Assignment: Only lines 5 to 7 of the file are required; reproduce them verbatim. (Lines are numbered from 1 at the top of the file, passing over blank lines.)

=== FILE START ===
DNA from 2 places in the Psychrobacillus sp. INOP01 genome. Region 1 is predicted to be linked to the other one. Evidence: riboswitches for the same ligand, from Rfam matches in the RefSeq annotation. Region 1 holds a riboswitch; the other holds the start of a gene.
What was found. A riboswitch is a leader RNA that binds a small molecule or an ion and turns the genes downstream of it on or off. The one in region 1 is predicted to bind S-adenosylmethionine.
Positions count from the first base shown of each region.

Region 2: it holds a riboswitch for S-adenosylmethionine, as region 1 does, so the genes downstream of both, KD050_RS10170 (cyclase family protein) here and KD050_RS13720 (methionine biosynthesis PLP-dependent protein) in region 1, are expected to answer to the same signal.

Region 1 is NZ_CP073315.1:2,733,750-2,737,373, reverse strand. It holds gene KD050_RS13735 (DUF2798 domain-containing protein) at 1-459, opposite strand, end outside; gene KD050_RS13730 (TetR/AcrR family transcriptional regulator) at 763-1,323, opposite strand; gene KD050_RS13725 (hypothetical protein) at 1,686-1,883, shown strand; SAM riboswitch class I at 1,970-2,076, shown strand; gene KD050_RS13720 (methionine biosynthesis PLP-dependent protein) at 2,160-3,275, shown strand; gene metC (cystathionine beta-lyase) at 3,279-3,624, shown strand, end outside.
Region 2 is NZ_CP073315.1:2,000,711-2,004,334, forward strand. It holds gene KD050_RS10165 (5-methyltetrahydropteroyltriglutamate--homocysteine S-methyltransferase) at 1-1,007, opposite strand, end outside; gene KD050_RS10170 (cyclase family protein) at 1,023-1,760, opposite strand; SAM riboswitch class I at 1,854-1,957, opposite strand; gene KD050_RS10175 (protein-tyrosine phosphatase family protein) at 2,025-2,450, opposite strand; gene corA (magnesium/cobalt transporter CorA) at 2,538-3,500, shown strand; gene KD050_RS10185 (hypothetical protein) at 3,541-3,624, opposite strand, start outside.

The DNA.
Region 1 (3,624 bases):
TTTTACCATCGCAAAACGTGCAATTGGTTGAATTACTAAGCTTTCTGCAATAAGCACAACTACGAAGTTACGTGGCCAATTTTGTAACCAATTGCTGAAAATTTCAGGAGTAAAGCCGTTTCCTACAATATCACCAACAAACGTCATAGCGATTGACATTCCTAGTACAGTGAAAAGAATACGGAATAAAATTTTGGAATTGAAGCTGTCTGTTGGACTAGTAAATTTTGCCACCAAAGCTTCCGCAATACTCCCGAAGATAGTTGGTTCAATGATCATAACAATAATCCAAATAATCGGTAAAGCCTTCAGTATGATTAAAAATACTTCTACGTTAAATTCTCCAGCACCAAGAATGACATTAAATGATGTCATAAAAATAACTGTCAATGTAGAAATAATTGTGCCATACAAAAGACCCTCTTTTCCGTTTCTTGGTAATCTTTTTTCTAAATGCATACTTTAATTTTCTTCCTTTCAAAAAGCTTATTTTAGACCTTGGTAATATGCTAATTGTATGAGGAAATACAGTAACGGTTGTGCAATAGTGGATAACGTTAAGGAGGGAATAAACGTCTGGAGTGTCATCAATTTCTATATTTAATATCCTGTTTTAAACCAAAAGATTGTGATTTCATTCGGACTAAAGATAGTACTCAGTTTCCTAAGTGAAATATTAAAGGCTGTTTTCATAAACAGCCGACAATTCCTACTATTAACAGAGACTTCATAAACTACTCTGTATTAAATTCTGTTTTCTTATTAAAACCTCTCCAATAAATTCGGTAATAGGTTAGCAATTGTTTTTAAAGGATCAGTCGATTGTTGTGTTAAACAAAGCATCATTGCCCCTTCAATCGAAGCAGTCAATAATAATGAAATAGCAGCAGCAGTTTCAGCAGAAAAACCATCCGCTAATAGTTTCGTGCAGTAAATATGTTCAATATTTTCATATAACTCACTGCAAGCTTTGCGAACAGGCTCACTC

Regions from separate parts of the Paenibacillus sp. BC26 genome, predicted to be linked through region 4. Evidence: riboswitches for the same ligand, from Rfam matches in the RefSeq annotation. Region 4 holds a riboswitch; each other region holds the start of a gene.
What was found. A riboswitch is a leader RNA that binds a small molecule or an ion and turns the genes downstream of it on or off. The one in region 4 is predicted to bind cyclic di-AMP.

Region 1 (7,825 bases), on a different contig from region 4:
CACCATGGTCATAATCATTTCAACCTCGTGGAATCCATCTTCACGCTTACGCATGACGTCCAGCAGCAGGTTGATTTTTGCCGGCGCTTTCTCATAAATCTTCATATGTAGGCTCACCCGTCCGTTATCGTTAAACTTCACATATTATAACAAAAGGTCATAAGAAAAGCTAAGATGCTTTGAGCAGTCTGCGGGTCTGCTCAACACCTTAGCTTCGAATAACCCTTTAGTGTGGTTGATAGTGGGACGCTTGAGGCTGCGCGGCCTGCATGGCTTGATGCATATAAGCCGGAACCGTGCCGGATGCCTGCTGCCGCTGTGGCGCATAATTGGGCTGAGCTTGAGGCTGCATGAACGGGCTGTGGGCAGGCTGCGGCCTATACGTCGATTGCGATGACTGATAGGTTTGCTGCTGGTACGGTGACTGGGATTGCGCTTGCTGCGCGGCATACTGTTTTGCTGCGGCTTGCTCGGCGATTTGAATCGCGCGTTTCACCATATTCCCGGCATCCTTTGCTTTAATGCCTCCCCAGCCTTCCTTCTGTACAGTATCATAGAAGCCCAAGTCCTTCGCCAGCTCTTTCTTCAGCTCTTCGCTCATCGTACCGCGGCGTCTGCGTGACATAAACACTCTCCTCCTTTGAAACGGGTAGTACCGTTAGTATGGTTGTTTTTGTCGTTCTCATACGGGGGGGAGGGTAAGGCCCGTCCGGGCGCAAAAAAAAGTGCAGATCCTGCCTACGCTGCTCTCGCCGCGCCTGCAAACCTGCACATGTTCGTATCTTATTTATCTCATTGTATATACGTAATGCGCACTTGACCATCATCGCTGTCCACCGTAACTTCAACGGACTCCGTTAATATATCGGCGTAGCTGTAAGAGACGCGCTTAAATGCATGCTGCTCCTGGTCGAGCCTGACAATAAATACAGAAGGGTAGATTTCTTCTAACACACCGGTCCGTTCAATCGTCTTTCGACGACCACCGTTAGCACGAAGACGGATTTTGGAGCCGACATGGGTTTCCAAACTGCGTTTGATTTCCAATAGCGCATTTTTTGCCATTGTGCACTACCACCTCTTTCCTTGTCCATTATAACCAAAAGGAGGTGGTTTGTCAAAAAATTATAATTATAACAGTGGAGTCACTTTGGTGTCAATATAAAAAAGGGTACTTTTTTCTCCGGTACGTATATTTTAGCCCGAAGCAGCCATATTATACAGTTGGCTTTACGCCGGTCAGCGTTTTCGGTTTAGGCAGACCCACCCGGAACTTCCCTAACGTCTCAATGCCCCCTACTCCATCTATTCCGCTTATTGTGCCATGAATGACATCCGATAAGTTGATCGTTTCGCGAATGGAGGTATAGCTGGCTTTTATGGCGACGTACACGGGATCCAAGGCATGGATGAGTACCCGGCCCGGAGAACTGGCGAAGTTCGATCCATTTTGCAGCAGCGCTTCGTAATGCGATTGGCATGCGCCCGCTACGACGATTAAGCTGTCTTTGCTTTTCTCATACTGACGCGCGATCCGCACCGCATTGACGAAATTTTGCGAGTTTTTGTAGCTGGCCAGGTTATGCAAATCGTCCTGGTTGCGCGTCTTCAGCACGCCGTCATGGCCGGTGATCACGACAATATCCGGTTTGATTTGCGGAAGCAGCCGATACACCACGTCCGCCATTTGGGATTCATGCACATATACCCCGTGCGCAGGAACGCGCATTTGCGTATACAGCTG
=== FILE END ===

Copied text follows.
Region 1 is NZ_CP073315.1:2,733,750-2,737,373, reverse strand. It holds gene KD050_RS13735 (DUF2798 domain-containing protein) at 1-459, opposite strand, end outside; gene KD050_RS13730 (TetR/AcrR family transcriptional regulator) at 763-1,323, opposite strand; gene KD050_RS13725 (hypothetical protein) at 1,686-1,883, shown strand; SAM riboswitch class I at 1,970-2,076, shown strand; gene KD050_RS13720 (methionine biosynthesis PLP-dependent protein) at 2,160-3,275, shown strand; gene metC (cystathionine beta-lyase) at 3,279-3,624, shown strand, end outside.
Region 2 is NZ_CP073315.1:2,000,711-2,004,334, forward strand. It holds gene KD050_RS10165 (5-methyltetrahydropteroyltriglutamate--homocysteine S-methyltransferase) at 1-1,007, opposite strand, end outside; gene KD050_RS10170 (cyclase family protein) at 1,023-1,760, opposite strand; SAM riboswitch class I at 1,854-1,957, opposite strand; gene KD050_RS10175 (protein-tyrosine phosphatase family protein) at 2,025-2,450, opposite strand; gene corA (magnesium/cobalt transporter CorA) at 2,538-3,500, shown strand; gene KD050_RS10185 (hypothetical protein) at 3,541-3,624, opposite strand, start outside.

The DNA.